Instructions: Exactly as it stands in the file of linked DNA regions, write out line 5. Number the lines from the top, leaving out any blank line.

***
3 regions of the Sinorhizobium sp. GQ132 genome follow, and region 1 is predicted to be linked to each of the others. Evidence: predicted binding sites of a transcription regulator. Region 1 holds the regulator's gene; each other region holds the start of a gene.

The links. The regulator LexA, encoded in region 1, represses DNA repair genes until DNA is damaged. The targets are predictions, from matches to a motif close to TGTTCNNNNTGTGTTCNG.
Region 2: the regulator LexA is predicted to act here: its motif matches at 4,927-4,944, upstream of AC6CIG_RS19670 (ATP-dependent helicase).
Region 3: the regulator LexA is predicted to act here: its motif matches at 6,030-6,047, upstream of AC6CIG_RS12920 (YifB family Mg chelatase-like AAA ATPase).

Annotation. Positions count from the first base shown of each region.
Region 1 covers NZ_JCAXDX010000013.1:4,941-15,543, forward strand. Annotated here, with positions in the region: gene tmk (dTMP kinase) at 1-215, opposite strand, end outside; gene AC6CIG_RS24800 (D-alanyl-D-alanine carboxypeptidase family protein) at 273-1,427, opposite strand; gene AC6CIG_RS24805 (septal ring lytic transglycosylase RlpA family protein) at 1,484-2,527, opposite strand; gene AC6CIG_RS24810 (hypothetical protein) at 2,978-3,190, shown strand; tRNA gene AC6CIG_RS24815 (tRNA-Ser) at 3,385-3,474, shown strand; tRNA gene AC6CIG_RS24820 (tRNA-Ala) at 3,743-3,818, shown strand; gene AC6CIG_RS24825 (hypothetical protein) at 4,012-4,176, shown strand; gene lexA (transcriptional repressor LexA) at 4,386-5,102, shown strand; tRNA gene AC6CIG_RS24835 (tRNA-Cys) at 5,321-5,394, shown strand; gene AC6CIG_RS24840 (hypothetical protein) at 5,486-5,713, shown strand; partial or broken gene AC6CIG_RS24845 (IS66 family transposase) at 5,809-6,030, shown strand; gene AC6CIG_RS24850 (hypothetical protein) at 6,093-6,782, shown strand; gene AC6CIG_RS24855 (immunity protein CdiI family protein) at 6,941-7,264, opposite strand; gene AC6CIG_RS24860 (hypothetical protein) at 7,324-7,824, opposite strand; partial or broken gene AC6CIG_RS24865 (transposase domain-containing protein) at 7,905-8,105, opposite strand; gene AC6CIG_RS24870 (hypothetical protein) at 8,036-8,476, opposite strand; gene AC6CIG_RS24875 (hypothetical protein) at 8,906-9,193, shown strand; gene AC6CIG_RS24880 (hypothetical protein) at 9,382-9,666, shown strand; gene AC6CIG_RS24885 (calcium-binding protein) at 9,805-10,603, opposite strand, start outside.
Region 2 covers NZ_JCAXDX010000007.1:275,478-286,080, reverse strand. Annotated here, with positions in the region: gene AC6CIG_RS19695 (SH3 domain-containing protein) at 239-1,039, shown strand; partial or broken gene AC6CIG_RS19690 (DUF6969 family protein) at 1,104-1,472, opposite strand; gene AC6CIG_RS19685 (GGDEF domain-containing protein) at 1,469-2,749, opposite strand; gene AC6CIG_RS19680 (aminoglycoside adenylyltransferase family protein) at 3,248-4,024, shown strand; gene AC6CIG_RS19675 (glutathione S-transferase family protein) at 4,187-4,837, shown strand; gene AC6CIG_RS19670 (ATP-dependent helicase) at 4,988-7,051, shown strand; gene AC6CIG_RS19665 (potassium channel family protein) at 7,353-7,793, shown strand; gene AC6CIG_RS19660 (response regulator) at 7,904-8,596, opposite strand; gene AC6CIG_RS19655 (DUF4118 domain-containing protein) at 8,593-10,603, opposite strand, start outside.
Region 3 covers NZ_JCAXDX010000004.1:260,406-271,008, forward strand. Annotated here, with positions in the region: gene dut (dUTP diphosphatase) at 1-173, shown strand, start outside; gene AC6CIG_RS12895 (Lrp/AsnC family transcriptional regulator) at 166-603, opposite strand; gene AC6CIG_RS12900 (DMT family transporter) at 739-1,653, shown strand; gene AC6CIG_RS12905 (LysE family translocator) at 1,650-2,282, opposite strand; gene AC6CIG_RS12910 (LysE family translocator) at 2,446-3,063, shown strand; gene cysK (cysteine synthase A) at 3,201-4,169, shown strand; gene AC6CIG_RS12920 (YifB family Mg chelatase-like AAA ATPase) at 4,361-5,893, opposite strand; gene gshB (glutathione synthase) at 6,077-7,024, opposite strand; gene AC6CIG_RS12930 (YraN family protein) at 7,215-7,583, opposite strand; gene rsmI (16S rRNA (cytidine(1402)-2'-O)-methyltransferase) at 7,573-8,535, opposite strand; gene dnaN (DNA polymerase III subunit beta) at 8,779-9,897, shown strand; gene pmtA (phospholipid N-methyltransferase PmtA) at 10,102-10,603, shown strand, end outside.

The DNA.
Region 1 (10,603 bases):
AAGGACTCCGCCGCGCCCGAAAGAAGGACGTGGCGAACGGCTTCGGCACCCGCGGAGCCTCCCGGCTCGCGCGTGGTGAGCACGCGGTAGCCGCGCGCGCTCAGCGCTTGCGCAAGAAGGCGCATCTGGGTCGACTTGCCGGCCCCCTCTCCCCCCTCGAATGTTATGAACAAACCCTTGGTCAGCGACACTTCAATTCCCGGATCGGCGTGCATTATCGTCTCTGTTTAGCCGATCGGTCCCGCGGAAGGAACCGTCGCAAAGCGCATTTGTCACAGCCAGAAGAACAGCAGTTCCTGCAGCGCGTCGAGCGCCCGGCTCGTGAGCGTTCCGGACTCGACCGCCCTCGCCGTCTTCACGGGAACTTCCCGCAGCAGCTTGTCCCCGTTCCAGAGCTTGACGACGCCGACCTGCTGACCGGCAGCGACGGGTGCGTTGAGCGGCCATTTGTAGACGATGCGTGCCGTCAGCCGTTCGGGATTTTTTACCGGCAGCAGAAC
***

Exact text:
Annotation. Positions count from the first base shown of each region.